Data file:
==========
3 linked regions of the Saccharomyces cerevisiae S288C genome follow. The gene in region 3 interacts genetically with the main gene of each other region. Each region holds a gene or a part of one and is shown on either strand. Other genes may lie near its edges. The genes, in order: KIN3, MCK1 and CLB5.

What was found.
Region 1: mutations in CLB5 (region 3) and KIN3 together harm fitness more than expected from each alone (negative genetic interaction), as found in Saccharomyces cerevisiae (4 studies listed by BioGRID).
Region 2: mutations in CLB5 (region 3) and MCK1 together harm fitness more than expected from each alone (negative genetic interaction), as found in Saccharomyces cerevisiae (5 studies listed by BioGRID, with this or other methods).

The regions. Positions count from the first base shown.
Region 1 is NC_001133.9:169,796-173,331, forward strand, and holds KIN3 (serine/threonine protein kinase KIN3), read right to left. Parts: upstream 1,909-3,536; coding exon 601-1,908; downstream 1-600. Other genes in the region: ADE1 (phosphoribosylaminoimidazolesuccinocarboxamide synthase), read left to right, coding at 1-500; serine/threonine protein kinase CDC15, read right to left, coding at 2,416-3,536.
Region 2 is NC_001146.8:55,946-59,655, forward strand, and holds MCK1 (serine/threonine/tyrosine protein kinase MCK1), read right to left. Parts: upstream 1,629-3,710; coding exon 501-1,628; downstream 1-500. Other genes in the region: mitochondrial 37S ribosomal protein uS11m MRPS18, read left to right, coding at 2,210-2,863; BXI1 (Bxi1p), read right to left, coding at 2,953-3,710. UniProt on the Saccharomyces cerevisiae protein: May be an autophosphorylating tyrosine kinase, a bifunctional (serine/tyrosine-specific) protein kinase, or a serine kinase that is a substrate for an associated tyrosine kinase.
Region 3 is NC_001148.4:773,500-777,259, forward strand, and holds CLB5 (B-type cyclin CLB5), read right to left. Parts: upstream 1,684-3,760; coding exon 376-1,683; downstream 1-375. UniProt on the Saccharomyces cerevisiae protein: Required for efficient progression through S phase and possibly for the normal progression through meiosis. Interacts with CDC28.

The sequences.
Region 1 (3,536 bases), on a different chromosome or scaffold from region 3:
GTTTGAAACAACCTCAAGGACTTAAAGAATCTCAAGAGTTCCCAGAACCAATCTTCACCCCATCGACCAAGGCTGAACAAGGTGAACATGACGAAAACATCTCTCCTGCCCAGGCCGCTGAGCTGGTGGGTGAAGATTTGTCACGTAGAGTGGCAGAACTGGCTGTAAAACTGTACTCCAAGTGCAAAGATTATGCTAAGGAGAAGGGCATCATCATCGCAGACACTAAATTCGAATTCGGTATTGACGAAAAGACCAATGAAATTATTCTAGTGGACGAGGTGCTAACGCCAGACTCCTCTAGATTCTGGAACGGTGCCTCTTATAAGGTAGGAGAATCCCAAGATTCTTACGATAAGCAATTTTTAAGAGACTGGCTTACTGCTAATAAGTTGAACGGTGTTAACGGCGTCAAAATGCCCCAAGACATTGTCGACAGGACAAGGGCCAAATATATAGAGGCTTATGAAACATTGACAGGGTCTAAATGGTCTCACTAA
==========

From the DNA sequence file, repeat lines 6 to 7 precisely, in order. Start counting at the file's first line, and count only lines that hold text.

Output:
Region 1 is NC_001133.9:169,796-173,331, forward strand, and holds KIN3 (serine/threonine protein kinase KIN3), read right to left. Parts: upstream 1,909-3,536; coding exon 601-1,908; downstream 1-600. Other genes in the region: ADE1 (phosphoribosylaminoimidazolesuccinocarboxamide synthase), read left to right, coding at 1-500; serine/threonine protein kinase CDC15, read right to left, coding at 2,416-3,536.
Region 2 is NC_001146.8:55,946-59,655, forward strand, and holds MCK1 (serine/threonine/tyrosine protein kinase MCK1), read right to left. Parts: upstream 1,629-3,710; coding exon 501-1,628; downstream 1-500. Other genes in the region: mitochondrial 37S ribosomal protein uS11m MRPS18, read left to right, coding at 2,210-2,863; BXI1 (Bxi1p), read right to left, coding at 2,953-3,710. UniProt on the Saccharomyces cerevisiae protein: May be an autophosphorylating tyrosine kinase, a bifunctional (serine/tyrosine-specific) protein kinase, or a serine kinase that is a substrate for an associated tyrosine kinase.